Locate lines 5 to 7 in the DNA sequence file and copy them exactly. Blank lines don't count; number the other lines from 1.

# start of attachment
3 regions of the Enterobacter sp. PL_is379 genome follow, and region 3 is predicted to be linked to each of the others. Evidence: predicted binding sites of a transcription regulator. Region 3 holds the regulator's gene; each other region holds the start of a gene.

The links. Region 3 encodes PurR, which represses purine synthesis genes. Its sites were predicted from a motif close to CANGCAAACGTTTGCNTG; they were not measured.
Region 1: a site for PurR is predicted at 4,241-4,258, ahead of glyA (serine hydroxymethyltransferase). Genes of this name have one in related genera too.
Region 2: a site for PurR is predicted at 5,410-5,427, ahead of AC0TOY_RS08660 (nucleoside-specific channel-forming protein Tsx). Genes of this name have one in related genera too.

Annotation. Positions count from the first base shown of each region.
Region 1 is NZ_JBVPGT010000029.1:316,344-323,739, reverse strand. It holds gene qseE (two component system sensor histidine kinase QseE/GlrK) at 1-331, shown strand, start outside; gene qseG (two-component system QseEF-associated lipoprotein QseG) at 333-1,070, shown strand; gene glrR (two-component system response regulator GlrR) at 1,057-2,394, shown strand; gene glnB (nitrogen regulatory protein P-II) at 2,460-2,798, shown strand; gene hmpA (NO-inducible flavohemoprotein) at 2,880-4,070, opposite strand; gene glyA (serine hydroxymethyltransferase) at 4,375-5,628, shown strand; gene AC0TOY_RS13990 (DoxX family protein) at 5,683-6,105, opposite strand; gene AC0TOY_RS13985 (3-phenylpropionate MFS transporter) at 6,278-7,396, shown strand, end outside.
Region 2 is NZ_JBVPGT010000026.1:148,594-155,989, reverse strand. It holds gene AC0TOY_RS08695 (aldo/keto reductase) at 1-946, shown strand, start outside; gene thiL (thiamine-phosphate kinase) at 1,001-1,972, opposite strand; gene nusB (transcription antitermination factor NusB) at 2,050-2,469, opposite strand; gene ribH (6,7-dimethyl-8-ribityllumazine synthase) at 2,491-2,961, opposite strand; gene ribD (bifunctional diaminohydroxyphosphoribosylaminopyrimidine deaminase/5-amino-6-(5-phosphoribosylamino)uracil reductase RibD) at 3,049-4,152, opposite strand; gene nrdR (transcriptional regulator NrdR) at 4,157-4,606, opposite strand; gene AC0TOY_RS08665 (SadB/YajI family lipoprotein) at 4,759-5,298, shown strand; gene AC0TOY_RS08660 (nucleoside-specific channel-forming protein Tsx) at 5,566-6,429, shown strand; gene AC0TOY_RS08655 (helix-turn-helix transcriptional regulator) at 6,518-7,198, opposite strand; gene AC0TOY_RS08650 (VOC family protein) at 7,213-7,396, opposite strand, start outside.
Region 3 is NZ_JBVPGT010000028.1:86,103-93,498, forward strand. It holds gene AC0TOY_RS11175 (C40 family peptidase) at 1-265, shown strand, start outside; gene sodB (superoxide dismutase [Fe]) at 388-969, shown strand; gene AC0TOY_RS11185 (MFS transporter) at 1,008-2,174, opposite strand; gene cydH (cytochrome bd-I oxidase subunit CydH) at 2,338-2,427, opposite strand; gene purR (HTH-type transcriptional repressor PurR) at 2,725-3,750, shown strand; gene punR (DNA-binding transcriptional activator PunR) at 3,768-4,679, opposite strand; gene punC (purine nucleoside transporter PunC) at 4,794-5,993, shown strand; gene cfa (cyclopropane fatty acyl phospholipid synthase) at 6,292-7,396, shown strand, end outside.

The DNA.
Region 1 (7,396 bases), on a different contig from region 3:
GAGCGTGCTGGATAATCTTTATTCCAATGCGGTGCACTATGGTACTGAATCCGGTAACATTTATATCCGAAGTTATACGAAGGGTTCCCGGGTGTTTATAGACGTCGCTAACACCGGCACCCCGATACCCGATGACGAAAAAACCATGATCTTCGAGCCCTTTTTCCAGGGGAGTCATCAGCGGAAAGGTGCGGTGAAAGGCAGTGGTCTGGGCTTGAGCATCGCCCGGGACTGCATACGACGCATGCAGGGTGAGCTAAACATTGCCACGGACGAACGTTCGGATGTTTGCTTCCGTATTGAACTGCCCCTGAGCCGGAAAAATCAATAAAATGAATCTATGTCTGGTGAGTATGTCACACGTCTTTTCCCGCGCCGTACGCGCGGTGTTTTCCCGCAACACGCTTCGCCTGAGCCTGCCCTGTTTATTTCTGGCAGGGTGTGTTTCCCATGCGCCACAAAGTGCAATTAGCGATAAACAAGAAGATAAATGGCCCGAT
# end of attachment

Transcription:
Annotation. Positions count from the first base shown of each region.
Region 1 is NZ_JBVPGT010000029.1:316,344-323,739, reverse strand. It holds gene qseE (two component system sensor histidine kinase QseE/GlrK) at 1-331, shown strand, start outside; gene qseG (two-component system QseEF-associated lipoprotein QseG) at 333-1,070, shown strand; gene glrR (two-component system response regulator GlrR) at 1,057-2,394, shown strand; gene glnB (nitrogen regulatory protein P-II) at 2,460-2,798, shown strand; gene hmpA (NO-inducible flavohemoprotein) at 2,880-4,070, opposite strand; gene glyA (serine hydroxymethyltransferase) at 4,375-5,628, shown strand; gene AC0TOY_RS13990 (DoxX family protein) at 5,683-6,105, opposite strand; gene AC0TOY_RS13985 (3-phenylpropionate MFS transporter) at 6,278-7,396, shown strand, end outside.
Region 2 is NZ_JBVPGT010000026.1:148,594-155,989, reverse strand. It holds gene AC0TOY_RS08695 (aldo/keto reductase) at 1-946, shown strand, start outside; gene thiL (thiamine-phosphate kinase) at 1,001-1,972, opposite strand; gene nusB (transcription antitermination factor NusB) at 2,050-2,469, opposite strand; gene ribH (6,7-dimethyl-8-ribityllumazine synthase) at 2,491-2,961, opposite strand; gene ribD (bifunctional diaminohydroxyphosphoribosylaminopyrimidine deaminase/5-amino-6-(5-phosphoribosylamino)uracil reductase RibD) at 3,049-4,152, opposite strand; gene nrdR (transcriptional regulator NrdR) at 4,157-4,606, opposite strand; gene AC0TOY_RS08665 (SadB/YajI family lipoprotein) at 4,759-5,298, shown strand; gene AC0TOY_RS08660 (nucleoside-specific channel-forming protein Tsx) at 5,566-6,429, shown strand; gene AC0TOY_RS08655 (helix-turn-helix transcriptional regulator) at 6,518-7,198, opposite strand; gene AC0TOY_RS08650 (VOC family protein) at 7,213-7,396, opposite strand, start outside.